An application is moving forward that will tweak a downtown zoning bylaw… Continue reading

Maxwell Johnson is seen in Bella Bella, B.C., in an undated photo. The Indigenous man from British Columbia has filed complaints with the B.C. Human Rights Tribunal and the Canadian Human Rights Commission after he and his granddaughter were handcuffed when they tried to open a bank account. THE CANADIAN PRESS/HO-Heiltsuk Nation, Damien Gillis, *MANDATORY CREDIT*
VIDEO: Chiefs join human rights case of Indigenous man handcuffed by police in B.C. bank

Maxwell Johnson said he wants change, not just words, from Vancouver police

Tk’emlups te Secwepemc Chief Rosanne Casimir stands outside the former Kamloops Indian Residential School after speaking to reporters, in Kamloops, B.C., on Friday, June 4, 2021.THE CANADIAN PRESS/Darryl Dyck
Kamloops chief says more unmarked graves will be found across Canada

Chief Rosanne Casimir told a virtual news conference the nation expects to release a report at the end of June

A woman wears a vaccinated sticker after receiving a COVID-19 vaccine at a vaccination clinic run by Vancouver Coastal Health, in Richmond, B.C., Saturday, April 10, 2021. THE CANADIAN PRESS/Jonathan Hayward
B.C. ranks among highest in world in COVID-19 first-dose shots: health officials

More than 76% of eligible people have received their 1st shot

A screenshot of the First Peoples Cultural Councils First Peoples’ Map. (First Peoples Cultural Council)
Online resource blends B.C.-Alberta’s Indigenous languages, art and culture

Advisor says initiative supports the urgent need to preserve Indigenous languages

An artists conception of the new terminal building at the Pitt Meadows Regional Airport.
Air travel taking off in B.C., but lack of traffic controllers a sky-high concern

There will be demand for more air traffic controllers: Miller

Canadian Armed Forces experts are on their way to North Vancouver after a local homeowner expressed worry about a military artifact he recently purchased. (Twitter DNV Fire and Rescue)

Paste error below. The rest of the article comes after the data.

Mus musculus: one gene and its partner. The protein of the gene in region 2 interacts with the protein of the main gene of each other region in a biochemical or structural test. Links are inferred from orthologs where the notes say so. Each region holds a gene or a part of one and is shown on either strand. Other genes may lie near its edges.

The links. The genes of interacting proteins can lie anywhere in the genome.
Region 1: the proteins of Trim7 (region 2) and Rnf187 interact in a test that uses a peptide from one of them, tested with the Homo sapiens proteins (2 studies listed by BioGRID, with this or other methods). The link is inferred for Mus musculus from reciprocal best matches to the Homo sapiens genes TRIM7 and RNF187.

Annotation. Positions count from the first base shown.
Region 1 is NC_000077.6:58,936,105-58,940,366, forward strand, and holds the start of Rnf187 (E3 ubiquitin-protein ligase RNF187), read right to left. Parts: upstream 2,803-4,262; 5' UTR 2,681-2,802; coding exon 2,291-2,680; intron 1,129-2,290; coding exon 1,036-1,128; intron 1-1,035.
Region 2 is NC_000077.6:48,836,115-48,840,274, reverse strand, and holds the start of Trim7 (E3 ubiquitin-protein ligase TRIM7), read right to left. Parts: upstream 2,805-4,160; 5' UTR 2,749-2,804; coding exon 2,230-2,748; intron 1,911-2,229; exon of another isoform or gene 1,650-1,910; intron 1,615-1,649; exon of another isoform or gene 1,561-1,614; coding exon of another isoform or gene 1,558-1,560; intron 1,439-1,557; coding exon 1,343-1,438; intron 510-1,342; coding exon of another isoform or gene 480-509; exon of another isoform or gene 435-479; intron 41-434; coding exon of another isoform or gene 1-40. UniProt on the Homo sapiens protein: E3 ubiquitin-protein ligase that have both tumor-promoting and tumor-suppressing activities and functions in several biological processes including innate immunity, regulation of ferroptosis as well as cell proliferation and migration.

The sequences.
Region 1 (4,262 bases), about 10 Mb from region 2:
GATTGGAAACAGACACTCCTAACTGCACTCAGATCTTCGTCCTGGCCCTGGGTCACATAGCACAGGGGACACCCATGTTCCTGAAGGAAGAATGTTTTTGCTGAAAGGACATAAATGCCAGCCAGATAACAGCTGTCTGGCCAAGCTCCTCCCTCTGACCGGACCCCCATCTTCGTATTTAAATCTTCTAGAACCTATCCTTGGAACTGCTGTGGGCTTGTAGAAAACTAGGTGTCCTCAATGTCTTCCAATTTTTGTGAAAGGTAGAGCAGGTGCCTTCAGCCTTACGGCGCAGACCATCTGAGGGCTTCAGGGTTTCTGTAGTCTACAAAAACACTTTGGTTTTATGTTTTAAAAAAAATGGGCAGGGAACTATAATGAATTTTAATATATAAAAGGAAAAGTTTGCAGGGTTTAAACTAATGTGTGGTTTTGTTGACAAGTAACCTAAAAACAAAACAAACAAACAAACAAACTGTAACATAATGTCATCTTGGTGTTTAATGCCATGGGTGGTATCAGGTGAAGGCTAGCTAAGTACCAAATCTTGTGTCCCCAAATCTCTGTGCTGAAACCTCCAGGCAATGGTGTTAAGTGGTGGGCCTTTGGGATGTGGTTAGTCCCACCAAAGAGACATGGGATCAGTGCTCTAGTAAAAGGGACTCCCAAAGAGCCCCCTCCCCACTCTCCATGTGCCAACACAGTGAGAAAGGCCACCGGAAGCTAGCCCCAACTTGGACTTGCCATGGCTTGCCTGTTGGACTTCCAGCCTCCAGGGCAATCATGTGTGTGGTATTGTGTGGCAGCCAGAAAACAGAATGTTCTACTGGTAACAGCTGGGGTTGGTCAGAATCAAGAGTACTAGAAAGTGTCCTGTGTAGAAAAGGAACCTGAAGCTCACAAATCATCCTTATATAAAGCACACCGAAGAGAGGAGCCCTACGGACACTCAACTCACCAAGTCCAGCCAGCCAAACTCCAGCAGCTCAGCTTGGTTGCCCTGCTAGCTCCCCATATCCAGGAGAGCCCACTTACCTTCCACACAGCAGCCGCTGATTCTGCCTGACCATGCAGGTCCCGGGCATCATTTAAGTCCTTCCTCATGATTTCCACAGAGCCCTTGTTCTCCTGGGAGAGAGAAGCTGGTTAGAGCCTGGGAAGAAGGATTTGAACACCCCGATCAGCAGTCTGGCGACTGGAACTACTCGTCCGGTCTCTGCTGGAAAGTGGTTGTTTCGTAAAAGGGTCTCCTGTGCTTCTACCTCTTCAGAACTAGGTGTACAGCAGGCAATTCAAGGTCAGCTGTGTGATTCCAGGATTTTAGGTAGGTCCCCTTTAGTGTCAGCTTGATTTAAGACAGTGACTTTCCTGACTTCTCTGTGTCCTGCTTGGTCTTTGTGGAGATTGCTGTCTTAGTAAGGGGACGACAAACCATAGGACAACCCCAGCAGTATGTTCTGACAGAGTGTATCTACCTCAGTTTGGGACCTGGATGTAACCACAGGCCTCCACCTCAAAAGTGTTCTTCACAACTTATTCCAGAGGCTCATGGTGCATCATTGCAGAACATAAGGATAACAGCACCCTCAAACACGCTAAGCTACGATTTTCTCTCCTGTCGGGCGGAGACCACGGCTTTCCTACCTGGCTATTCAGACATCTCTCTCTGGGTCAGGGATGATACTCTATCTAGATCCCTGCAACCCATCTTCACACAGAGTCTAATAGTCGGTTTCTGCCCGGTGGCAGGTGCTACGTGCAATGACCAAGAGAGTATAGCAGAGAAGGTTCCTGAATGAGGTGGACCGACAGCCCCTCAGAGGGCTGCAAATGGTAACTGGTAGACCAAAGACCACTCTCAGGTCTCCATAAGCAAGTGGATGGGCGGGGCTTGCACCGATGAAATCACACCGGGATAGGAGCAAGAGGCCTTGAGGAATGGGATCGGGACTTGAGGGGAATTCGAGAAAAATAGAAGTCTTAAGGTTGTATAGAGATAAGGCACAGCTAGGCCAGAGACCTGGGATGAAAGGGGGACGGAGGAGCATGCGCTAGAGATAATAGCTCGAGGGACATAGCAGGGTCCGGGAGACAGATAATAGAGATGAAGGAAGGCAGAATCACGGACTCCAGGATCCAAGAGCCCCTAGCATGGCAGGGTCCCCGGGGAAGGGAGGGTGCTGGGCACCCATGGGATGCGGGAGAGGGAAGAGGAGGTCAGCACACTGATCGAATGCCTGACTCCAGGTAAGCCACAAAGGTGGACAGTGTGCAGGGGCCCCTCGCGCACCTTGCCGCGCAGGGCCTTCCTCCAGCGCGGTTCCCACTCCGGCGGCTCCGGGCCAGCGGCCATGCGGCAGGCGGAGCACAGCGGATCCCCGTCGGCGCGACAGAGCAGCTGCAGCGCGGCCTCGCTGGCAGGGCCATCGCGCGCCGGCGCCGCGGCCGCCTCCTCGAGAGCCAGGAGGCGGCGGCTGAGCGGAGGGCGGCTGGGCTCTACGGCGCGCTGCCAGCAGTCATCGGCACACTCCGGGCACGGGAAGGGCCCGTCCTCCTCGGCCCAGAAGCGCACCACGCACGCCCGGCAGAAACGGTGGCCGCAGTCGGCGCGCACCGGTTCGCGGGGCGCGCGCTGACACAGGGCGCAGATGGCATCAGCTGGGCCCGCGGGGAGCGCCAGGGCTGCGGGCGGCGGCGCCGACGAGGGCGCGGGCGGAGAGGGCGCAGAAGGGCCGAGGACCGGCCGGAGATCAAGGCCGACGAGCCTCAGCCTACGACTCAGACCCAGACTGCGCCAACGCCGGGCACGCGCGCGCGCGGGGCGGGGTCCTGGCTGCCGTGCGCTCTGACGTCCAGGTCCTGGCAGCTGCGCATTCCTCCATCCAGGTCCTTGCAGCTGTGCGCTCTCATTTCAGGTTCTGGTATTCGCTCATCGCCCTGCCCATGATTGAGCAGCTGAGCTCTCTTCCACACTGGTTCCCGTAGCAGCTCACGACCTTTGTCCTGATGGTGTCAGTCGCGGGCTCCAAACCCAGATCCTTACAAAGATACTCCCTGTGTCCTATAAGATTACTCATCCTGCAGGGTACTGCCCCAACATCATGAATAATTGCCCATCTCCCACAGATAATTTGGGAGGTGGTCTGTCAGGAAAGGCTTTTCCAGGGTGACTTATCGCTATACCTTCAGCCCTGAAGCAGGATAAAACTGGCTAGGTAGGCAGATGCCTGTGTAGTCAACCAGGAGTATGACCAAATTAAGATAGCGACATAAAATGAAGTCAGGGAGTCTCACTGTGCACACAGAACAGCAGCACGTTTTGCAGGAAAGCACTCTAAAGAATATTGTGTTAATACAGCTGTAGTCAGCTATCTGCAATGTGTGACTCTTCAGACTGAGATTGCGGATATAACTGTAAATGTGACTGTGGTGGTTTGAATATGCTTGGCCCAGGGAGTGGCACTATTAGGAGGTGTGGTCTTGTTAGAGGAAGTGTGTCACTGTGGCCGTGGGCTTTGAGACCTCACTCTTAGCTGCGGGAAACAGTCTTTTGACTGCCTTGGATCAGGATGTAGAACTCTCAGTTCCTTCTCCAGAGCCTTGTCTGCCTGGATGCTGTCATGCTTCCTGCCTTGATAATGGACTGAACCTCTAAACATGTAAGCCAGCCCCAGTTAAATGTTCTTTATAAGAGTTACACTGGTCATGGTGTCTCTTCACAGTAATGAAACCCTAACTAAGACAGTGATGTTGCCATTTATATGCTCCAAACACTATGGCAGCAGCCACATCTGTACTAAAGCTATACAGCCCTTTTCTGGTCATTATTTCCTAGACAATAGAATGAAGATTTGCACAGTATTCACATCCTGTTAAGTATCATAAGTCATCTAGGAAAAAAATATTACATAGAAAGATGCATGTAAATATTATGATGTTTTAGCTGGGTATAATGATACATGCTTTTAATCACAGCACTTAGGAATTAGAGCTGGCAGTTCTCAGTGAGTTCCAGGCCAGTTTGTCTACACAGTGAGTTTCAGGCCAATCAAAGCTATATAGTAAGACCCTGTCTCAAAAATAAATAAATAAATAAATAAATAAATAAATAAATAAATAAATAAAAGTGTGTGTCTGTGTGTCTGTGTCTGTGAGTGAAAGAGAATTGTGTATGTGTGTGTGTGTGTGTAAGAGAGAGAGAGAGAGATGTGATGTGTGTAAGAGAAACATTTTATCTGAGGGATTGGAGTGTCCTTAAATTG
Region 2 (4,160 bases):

Military called in to deal with antique ‘shell’ at North Vancouver home

‘The person somehow purchased a bombshell innocently believing it was an out-of-commission military artifact’

Amy Kobelt and Tony Cruz have set their wedding date for February, hoping that more COVID-19 restrictions will have lifted. (The Macleans)
B.C. couples ‘gambling’ on whether COVID rules will let them dance at their wedding

Amy Kobelt and Tony Cruz pushed back their wedding in hopes of being able to celebrate it without the constraints of COVID-19

A plane is silhouetted as it takes off from Vancouver International Airport in Richmond, B.C., May 13, 2019. THE CANADIAN PRESS/Jonathan Hayward
Report calls for airlines to refund passengers for flights halted due to COVID-19

Conclusion: federal help should be on the condition airlines immediately refund Canadian travellers

Green party Leader Annamie Paul speaks during a news conference on Parliament Hill in Ottawa on Tuesday, June 15, 2021. Paul has survived another day of party strife after a planned ouster shifted course, leaving her with a tenuous grip on power ahead of a likely federal election this year. THE CANADIAN PRESS/Justin Tang
Green Leader Annamie Paul blasts ‘racist,’ ‘sexist’ party execs who sought ouster

Fallout has continued, with two of the federal council’s members resigning

Most Read